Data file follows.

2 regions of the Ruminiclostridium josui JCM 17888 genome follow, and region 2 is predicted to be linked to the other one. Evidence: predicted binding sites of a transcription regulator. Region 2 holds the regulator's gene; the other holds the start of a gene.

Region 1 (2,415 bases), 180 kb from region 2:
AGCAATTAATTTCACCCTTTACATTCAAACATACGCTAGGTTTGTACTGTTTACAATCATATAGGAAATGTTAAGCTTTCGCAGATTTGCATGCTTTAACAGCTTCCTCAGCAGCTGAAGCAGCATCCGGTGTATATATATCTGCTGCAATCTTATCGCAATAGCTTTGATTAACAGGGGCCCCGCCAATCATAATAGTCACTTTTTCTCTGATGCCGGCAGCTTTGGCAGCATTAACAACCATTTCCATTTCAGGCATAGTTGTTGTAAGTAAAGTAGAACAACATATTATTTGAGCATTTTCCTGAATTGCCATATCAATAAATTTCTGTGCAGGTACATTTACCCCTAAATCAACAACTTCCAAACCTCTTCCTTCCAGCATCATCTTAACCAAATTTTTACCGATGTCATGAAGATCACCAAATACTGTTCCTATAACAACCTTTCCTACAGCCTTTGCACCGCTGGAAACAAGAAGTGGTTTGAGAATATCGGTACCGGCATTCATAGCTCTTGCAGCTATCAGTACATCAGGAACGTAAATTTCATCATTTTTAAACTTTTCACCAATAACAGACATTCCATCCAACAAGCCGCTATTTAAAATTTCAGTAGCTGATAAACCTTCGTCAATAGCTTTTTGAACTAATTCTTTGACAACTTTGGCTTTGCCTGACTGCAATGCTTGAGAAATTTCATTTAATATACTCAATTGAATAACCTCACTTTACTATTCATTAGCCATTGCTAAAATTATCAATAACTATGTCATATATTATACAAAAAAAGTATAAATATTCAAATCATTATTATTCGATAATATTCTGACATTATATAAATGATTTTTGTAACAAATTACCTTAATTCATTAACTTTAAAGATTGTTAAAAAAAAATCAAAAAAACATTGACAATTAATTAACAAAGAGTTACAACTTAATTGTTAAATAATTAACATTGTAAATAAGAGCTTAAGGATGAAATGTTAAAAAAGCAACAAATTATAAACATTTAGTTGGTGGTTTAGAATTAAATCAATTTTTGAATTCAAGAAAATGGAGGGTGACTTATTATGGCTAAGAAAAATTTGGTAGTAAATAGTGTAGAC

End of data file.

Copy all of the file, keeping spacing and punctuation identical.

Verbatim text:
2 regions of the Ruminiclostridium josui JCM 17888 genome follow, and region 2 is predicted to be linked to the other one. Evidence: predicted binding sites of a transcription regulator. Region 2 holds the regulator's gene; the other holds the start of a gene.

Region 1 (2,415 bases), 180 kb from region 2:
AGCAATTAATTTCACCCTTTACATTCAAACATACGCTAGGTTTGTACTGTTTACAATCATATAGGAAATGTTAAGCTTTCGCAGATTTGCATGCTTTAACAGCTTCCTCAGCAGCTGAAGCAGCATCCGGTGTATATATATCTGCTGCAATCTTATCGCAATAGCTTTGATTAACAGGGGCCCCGCCAATCATAATAGTCACTTTTTCTCTGATGCCGGCAGCTTTGGCAGCATTAACAACCATTTCCATTTCAGGCATAGTTGTTGTAAGTAAAGTAGAACAACATATTATTTGAGCATTTTCCTGAATTGCCATATCAATAAATTTCTGTGCAGGTACATTTACCCCTAAATCAACAACTTCCAAACCTCTTCCTTCCAGCATCATCTTAACCAAATTTTTACCGATGTCATGAAGATCACCAAATACTGTTCCTATAACAACCTTTCCTACAGCCTTTGCACCGCTGGAAACAAGAAGTGGTTTGAGAATATCGGTACCGGCATTCATAGCTCTTGCAGCTATCAGTACATCAGGAACGTAAATTTCATCATTTTTAAACTTTTCACCAATAACAGACATTCCATCCAACAAGCCGCTATTTAAAATTTCAGTAGCTGATAAACCTTCGTCAATAGCTTTTTGAACTAATTCTTTGACAACTTTGGCTTTGCCTGACTGCAATGCTTGAGAAATTTCATTTAATATACTCAATTGAATAACCTCACTTTACTATTCATTAGCCATTGCTAAAATTATCAATAACTATGTCATATATTATACAAAAAAAGTATAAATATTCAAATCATTATTATTCGATAATATTCTGACATTATATAAATGATTTTTGTAACAAATTACCTTAATTCATTAACTTTAAAGATTGTTAAAAAAAAATCAAAAAAACATTGACAATTAATTAACAAAGAGTTACAACTTAATTGTTAAATAATTAACATTGTAAATAAGAGCTTAAGGATGAAATGTTAAAAAAGCAACAAATTATAAACATTTAGTTGGTGGTTTAGAATTAAATCAATTTTTGAATTCAAGAAAATGGAGGGTGACTTATTATGGCTAAGAAAAATTTGGTAGTAAATAGTGTAGAC